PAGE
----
Except for the Thermactor provisions, the 302 heads are the same as the 289 heads stated before. A truck head (C9TE-C) with a 58.2-cc chamber is also available with slightly greater compression. Finally, all 302 heads were carryovers from the previous 289 heads, making them interchangeable. Aftermarket parts will fit most any version of the 302 head.
The main difference between the 301 and the 302 heads is the shape of the combustion chamber. The 302 has a flat top while the 301 has a domed one. This changes the flow patterns in the engine a little bit which allows for better fuel efficiency. Also, the 302 uses three valves instead of two. These are the intake valve, exhaust valve, and spark plug cover valve. They work almost exactly like their 289 counterparts except they are made of steel instead of aluminum.
New heads were available for $750-$1000 at this time. It is estimated that we can expect to see about a 25 percent increase in power with these heads compared to the 289 heads.
Heads may be removed by removing the four torx screws holding the unit in place, then lift off the head. Installation is basically the reverse of removal. Be sure to use a fresh gasket when replacing heads!
Overall length of the 302 head is larger than the 289 head by about 3/8 inch. Width is about the same. Height increases by about 1/4 inch.
The only difference between the 289 and the 302 is a 1/8-inch longer stroke on the 302. The 289 will not roll off the line while the 302 will. The 289 will run about 100 rpm faster than the 302.
The 351c heads will not fit on the 302, which is a whole different block. People used to mill 351w heads for fitment to 302s before there was such a large assortment of aftermarket heads available. Those mills were done at really low speeds with a lot of torque, so they'd strip the head if you tried to use it on its original block.
If you want a performance version of the 351c engine, then the only way to do it is with an aftermarket head replacement set-up. The camshaft in the stock head is too aggressive for regular production vehicles, but it would work fine for a track vehicle or some other application where weight and strength are not important factors.
It's very much the same block. The bore of the 289 is 4" with a stroke of 2.87", whereas the bore of the 302 is 4" with a stroke of 3". Both trucks use a H-beam as a frame, with independent front suspension and a live axle at the rear. The differences are in the engine compartment--the 289 has a 1.6L four while the 302 has a 1.9L version of the same design. Otherwise, the engines are exactly the same.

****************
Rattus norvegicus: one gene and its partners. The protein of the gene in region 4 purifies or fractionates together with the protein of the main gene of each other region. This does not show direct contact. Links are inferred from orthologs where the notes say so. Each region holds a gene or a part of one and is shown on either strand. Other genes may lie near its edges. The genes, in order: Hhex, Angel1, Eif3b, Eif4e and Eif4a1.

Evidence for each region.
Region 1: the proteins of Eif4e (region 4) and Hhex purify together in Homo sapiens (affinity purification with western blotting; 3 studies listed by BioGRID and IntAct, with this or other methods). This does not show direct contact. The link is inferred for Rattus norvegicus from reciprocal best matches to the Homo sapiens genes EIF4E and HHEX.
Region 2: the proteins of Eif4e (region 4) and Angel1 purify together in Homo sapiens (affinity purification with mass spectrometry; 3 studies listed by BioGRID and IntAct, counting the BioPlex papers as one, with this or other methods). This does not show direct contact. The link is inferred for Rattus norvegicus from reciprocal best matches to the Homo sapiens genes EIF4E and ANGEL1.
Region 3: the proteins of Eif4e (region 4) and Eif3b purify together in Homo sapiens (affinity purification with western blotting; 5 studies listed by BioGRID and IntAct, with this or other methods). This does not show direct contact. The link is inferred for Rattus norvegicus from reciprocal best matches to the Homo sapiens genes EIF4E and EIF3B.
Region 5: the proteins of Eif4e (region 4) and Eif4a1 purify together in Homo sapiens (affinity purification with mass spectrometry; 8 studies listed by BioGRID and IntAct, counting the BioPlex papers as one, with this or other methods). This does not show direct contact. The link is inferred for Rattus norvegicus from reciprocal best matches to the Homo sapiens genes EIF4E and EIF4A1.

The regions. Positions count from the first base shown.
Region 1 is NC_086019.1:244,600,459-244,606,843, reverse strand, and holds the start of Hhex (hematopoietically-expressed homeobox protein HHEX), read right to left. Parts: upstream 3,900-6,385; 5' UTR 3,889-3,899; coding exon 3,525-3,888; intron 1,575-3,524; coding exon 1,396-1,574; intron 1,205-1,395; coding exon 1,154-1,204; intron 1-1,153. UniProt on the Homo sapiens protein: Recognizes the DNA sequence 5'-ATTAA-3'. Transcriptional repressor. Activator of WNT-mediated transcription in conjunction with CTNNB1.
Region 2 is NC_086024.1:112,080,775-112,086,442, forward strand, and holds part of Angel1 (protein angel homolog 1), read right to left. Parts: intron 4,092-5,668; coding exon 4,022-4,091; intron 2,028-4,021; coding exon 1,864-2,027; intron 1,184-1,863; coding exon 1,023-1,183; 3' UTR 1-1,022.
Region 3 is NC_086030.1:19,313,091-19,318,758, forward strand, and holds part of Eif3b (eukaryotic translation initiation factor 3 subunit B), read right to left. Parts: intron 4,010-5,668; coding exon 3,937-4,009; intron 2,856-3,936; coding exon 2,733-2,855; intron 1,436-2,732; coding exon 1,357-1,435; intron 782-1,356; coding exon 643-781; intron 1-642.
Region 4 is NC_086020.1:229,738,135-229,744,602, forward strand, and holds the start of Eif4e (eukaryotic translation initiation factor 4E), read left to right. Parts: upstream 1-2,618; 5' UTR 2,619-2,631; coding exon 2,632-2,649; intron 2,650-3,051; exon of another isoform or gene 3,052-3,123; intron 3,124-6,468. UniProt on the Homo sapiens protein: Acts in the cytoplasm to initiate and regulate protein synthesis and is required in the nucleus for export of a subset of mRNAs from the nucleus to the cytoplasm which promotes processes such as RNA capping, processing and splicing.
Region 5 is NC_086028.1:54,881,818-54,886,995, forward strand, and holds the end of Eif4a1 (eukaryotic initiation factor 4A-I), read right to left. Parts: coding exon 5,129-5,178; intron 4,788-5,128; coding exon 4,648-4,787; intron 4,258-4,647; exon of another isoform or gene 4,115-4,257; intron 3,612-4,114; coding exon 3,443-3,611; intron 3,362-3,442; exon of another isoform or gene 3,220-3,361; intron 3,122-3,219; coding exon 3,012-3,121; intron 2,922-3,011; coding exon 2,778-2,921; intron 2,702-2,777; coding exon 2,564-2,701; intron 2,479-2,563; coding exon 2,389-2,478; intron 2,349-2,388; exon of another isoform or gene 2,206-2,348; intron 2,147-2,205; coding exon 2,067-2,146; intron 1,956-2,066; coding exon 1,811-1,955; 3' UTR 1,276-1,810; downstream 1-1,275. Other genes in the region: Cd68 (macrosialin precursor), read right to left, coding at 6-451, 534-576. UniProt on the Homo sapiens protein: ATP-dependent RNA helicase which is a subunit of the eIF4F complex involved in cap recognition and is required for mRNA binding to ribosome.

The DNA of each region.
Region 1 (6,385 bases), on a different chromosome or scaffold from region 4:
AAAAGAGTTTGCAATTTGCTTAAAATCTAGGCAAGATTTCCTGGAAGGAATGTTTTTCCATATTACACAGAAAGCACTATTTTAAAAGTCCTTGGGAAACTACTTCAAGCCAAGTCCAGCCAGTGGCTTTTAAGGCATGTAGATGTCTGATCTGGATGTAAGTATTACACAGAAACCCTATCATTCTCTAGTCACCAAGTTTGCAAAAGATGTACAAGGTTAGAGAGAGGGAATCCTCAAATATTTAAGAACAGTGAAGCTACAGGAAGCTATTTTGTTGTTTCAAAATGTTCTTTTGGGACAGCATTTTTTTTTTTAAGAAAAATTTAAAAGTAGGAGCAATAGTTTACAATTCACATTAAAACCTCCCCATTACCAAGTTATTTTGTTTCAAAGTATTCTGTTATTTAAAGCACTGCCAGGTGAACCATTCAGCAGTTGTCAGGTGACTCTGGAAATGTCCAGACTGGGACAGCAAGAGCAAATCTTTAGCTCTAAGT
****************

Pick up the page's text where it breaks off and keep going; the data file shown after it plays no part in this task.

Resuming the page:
The chassis number ranges from SC1 to SC4 for the 289 and SD1 to SD4 for the 302. These numbers are located on the lower left corner of the body shell next to the tire hole. The chassis number can be used to find information about that truck model. For example, the chassis number of my 289 truck is SC3. That means it was built in March of 1964. You can also use this number to order reproduction parts or buy original equipment (OE) replacements from aftermarket manufacturers.
These numbers are found by removing the outer skin of the vehicle, called the unibody, which consists of two main sections: the floor pan and the body shell. The floor pan contains the engine bay and driveshaft tunnel, while the body shell includes the remaining body cavity.
That implies that practically all components are interchangeable between a 302 and a 351. This contains the following items: heads, cams, lifters, timing chain, timing chain cover, water pump, engine mounts, and several other components. Because the bellhousing bolt pattern is identical to that of a 302, any trannies that bolt to a 302 will also bolt to a 351. The only component that might not fit is a hydraulic roller camshaft adjuster, but there are mechanical versions available.
In addition, because all these parts are interchangeable, it does not matter if your 351 has 4 valves per cylinder or 2 valves plus two intake valves (as in a 302). The parts are exactly the same for both variants.
Finally, a 351 has an OHV V-8 while a 302 has an OHC V-6. However, this difference is very limited since both use pushrod engines. The only real difference is that a 351 has a stronger block and heavier crankshaft than a 302. Otherwise, they are very similar.
There are many aftermarket parts available for the 351. Just like with most other GM products, don't be afraid to experiment with different combinations of parts on one vehicle. You can always swap out parts that you don't like anymore or that caused problems for maintenance purposes. In fact, this is a good way to save money too!